“Look at what we’re willing to do with the Gardener in terms of saving three minutes travel time – kind of backwards when other cities are moving to take their elevated highways down” she says. “We could take a fraction of that and apply it citywide to bike infrastructure and roadway improvements.”
According to Dr. Lake Sagaris, an expert on cycling-inclusive urban planning, it’s a systemic issue both at city hall and in the infrastructure itself.
“(The city’s) greatest flaw is that it has failed to demonstrate to Torontonians how cycling infrastructure is good for everyone, not only cyclists,” she says. “In any city, a higher percentage of trips by bike or tricycle contributes to cleaner air, mental and physical health, reduces congestion and noise and makes streets safer for children, seniors and those with different degrees of disability to navigate a car-dominated urban environment.”
In turn, the failure has reduced a debate that is vital for the future of any city to a cantankerous “us versus them” tussle.
“People are led to believe the central conflict is between two different interest groups – cyclists versus car drivers,” says Sagaris.
The current network, she says, is in shambles.
“Toronto has located cycle lanes directly in the path of opening car-doors, without the required space allowance, which of course has created a major hazard and fanned a sterile debate about who is to blame when a driver or passenger throws open a door and potentially kills or seriously harms passersby,” adds Sagaris.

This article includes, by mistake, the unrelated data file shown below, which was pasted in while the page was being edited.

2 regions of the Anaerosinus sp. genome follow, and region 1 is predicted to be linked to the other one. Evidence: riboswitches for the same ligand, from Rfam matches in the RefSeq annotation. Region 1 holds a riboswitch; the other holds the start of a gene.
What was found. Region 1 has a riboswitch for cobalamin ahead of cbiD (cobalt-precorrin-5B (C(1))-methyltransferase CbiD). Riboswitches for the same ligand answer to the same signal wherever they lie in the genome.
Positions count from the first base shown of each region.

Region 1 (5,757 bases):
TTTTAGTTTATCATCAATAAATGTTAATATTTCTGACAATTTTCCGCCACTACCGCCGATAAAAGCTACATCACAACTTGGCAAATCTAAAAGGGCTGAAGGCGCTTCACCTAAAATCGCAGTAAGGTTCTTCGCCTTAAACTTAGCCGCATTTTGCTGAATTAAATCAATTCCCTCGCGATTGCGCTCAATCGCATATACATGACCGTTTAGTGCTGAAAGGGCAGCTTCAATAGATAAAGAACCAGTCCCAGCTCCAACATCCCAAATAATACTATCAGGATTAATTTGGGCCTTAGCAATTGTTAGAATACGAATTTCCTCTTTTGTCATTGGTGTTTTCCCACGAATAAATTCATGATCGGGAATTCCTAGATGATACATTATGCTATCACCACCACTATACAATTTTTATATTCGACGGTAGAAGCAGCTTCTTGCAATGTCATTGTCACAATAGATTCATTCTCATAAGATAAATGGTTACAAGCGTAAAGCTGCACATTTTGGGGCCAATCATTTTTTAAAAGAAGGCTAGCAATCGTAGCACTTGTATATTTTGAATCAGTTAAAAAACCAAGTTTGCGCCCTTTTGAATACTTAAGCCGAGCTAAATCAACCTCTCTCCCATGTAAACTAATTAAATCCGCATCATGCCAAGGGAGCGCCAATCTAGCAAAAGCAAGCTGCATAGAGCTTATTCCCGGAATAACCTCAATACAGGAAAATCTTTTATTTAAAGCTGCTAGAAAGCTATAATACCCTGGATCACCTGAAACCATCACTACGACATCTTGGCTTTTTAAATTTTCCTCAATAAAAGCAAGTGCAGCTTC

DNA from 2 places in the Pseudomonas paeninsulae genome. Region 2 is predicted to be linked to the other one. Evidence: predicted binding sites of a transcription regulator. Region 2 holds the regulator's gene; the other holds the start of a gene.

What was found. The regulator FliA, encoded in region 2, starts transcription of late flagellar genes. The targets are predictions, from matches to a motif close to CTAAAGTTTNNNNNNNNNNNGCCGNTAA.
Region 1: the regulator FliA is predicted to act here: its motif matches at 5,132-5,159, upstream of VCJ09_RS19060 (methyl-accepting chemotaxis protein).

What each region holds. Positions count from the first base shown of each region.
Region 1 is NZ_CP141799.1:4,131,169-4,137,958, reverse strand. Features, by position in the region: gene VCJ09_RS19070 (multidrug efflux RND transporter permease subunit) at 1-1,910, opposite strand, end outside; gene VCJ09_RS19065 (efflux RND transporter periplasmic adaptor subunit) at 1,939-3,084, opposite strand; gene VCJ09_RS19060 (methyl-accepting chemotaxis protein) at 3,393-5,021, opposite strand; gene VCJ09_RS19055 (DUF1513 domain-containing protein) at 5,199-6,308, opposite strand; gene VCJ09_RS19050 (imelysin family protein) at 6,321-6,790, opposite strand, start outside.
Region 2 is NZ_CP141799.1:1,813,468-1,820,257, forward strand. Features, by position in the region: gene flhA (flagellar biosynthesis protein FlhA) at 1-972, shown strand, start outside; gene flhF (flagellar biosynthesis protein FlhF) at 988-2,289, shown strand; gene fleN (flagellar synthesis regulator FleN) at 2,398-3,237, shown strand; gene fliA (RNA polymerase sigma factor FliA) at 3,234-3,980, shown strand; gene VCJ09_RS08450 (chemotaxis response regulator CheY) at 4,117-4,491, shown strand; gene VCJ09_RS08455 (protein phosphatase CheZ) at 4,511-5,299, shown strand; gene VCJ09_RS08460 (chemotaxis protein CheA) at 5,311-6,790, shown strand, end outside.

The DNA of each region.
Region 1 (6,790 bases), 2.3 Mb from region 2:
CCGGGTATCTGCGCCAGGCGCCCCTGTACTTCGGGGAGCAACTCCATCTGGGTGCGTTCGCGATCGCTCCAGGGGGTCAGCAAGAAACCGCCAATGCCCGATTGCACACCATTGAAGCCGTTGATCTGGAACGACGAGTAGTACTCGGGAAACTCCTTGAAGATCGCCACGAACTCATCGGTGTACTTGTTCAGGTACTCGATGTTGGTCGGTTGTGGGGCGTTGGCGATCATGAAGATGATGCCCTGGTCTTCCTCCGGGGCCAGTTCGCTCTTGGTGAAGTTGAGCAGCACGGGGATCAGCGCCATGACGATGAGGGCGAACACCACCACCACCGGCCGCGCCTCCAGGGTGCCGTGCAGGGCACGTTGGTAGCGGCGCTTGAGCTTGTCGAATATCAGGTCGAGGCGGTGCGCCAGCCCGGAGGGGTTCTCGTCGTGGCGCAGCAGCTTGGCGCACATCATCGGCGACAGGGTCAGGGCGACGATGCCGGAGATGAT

Case in point, between November 2013 and August 2014, police received 62 reports of dooring.
Meanwhile, intersections – where most collisions occur – have received little to no attention.
“What these symptoms indicate is that for governance or technical reasons, basic design standards are being ignored, placing all road users at risk,” she says. “I emphasize ‘governance’ reasons, since often the responsibility for bad solutions or design ‘errors’ are limitations imposed on technical planners, rather than their lack of familiarity with international standards, which are well established at this point.”
Sooner or later, says Sagaris, Torontonians need to decide how much they’re willing sacrifice in the name of keeping cars on the streets and having spaces to park.
“This requires a much more strategic, long-term and deep participation, rather than the somewhat superficial and often frustrating consultations that people are currently offered,” she says adding that Toronto is one of the few major global cities with scarce pedestrian amenities like quality car-free public space on a permanent basis or car-free Sundays.
“We are too passive and accepting of the dangers inherent in allowing cars to speed at over 30 km an hour through busy city areas, or along rural roads for that matter,” says Sagaris. “On the three fatal collisions killing cyclists – these are not accidents and whole countries particularly Sweden, The Netherlands and Denmark have demonstrated that appropriate measures can seriously reduce road hazards and deaths.”
As it stands, adds Bamrick, Toronto is operating at the bare minimum with it’s cycle network.
“(It’s) important progress, things like the Richmond and Adelaide separated cycle tracks, the improvements to Wellesley and Harbord, the East-West on Adelaide and Richmond and the fact we’re extending the pilot project,” she says. “We are making small steps but when we look at the speed with which cities like New York have made those changes, we are going at a snail’s pace.”